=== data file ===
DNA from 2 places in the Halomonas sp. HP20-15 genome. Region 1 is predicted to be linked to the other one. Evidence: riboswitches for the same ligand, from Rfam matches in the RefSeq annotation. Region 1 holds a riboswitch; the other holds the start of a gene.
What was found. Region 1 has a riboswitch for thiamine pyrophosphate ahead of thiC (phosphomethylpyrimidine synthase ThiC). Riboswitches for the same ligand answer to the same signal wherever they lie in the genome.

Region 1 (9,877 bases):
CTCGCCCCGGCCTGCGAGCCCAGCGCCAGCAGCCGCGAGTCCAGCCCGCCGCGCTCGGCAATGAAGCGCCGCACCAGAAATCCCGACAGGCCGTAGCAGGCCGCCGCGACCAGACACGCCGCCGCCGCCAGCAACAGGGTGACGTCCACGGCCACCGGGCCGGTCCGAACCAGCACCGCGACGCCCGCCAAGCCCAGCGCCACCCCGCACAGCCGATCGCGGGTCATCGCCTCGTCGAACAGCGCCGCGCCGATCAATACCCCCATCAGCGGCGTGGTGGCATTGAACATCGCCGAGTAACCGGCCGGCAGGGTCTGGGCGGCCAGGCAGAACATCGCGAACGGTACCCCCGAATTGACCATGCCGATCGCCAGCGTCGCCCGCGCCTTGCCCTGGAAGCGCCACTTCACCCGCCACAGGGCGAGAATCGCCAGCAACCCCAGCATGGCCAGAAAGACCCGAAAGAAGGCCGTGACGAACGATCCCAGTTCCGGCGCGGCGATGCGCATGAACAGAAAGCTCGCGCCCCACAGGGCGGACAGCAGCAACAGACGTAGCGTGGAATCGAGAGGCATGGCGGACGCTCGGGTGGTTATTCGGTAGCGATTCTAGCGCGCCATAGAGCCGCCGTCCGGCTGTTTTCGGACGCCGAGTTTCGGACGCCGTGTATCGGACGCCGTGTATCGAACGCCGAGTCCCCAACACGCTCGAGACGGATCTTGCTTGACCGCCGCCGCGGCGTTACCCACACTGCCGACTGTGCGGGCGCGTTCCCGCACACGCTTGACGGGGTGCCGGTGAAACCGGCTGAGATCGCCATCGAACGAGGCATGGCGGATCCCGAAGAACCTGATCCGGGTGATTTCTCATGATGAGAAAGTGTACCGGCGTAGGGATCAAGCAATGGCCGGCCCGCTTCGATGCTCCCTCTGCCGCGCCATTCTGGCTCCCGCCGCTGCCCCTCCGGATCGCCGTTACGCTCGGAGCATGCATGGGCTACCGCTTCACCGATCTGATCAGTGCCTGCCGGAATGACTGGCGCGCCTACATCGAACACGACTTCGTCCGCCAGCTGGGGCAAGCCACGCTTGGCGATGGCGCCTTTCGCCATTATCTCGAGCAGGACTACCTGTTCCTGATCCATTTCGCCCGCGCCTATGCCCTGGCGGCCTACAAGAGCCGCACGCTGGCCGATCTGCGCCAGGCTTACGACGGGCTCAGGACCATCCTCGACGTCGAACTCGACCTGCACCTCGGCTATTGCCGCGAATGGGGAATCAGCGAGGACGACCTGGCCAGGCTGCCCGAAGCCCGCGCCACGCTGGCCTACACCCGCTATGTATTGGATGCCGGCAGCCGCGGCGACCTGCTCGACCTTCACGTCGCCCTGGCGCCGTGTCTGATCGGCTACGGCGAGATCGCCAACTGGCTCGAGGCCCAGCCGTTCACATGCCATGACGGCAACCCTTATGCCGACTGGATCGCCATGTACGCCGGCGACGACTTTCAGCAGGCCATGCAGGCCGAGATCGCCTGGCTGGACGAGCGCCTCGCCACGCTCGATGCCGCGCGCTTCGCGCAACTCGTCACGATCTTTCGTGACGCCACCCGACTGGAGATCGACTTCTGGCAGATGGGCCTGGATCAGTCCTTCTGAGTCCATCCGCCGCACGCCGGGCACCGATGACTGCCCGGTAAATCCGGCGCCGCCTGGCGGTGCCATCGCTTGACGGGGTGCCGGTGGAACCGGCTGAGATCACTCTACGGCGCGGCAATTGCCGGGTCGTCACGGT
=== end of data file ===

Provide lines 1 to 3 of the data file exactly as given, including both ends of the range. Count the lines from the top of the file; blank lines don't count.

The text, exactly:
DNA from 2 places in the Halomonas sp. HP20-15 genome. Region 1 is predicted to be linked to the other one. Evidence: riboswitches for the same ligand, from Rfam matches in the RefSeq annotation. Region 1 holds a riboswitch; the other holds the start of a gene.
What was found. Region 1 has a riboswitch for thiamine pyrophosphate ahead of thiC (phosphomethylpyrimidine synthase ThiC). Riboswitches for the same ligand answer to the same signal wherever they lie in the genome.

Region 1 (9,877 bases):